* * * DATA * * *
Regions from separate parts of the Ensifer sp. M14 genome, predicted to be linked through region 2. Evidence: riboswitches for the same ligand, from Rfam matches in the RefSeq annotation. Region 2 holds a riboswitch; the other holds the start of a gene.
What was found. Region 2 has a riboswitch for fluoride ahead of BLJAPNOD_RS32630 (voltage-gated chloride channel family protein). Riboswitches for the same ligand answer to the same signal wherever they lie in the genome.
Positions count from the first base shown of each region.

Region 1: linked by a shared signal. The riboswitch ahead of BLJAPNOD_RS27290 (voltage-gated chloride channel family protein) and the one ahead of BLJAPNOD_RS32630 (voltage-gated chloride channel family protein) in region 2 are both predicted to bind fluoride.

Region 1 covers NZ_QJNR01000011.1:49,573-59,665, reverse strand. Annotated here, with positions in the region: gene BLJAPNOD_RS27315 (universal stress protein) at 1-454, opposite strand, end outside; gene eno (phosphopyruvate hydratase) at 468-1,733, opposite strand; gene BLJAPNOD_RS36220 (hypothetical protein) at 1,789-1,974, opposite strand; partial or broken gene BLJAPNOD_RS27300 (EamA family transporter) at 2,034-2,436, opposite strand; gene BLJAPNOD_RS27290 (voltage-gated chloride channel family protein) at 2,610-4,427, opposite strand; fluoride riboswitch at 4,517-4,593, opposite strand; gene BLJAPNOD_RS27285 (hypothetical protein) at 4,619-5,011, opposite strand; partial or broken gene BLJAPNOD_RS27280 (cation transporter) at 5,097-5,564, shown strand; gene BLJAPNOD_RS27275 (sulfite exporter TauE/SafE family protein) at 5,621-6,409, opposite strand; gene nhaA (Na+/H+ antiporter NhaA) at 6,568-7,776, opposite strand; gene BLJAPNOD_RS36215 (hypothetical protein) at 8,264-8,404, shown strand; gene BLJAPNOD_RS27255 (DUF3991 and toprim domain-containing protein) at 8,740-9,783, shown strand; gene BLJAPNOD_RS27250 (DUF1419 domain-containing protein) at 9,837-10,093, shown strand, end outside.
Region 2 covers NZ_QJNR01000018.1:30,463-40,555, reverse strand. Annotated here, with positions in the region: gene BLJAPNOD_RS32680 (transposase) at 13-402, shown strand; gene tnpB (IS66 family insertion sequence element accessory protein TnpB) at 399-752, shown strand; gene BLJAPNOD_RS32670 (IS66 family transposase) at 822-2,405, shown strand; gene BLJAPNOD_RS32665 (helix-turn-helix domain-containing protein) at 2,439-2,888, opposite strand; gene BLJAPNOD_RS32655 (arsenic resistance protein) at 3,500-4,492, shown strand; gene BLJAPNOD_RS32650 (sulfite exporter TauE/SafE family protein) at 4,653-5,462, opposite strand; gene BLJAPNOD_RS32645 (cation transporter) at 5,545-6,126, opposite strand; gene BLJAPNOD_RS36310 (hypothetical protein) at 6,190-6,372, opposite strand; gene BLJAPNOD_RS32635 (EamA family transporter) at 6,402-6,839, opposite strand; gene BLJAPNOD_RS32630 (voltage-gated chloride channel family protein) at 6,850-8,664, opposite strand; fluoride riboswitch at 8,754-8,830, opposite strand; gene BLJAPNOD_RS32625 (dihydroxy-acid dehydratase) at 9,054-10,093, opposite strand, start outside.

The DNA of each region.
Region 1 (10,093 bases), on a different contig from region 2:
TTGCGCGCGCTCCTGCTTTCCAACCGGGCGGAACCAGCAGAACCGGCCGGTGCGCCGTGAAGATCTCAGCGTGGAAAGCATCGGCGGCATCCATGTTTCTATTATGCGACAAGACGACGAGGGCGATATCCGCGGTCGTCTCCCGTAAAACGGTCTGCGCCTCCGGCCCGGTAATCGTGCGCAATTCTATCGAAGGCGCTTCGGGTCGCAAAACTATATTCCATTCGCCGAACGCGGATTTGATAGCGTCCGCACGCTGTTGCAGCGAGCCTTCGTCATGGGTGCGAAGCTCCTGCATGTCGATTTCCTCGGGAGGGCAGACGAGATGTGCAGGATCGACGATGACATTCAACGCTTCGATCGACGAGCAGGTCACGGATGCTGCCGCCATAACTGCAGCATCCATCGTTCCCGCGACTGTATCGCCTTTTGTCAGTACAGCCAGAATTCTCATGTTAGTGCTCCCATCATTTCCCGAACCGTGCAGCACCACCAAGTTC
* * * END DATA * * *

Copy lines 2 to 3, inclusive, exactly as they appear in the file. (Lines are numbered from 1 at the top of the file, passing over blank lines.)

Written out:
What was found. Region 2 has a riboswitch for fluoride ahead of BLJAPNOD_RS32630 (voltage-gated chloride channel family protein). Riboswitches for the same ligand answer to the same signal wherever they lie in the genome.
Positions count from the first base shown of each region.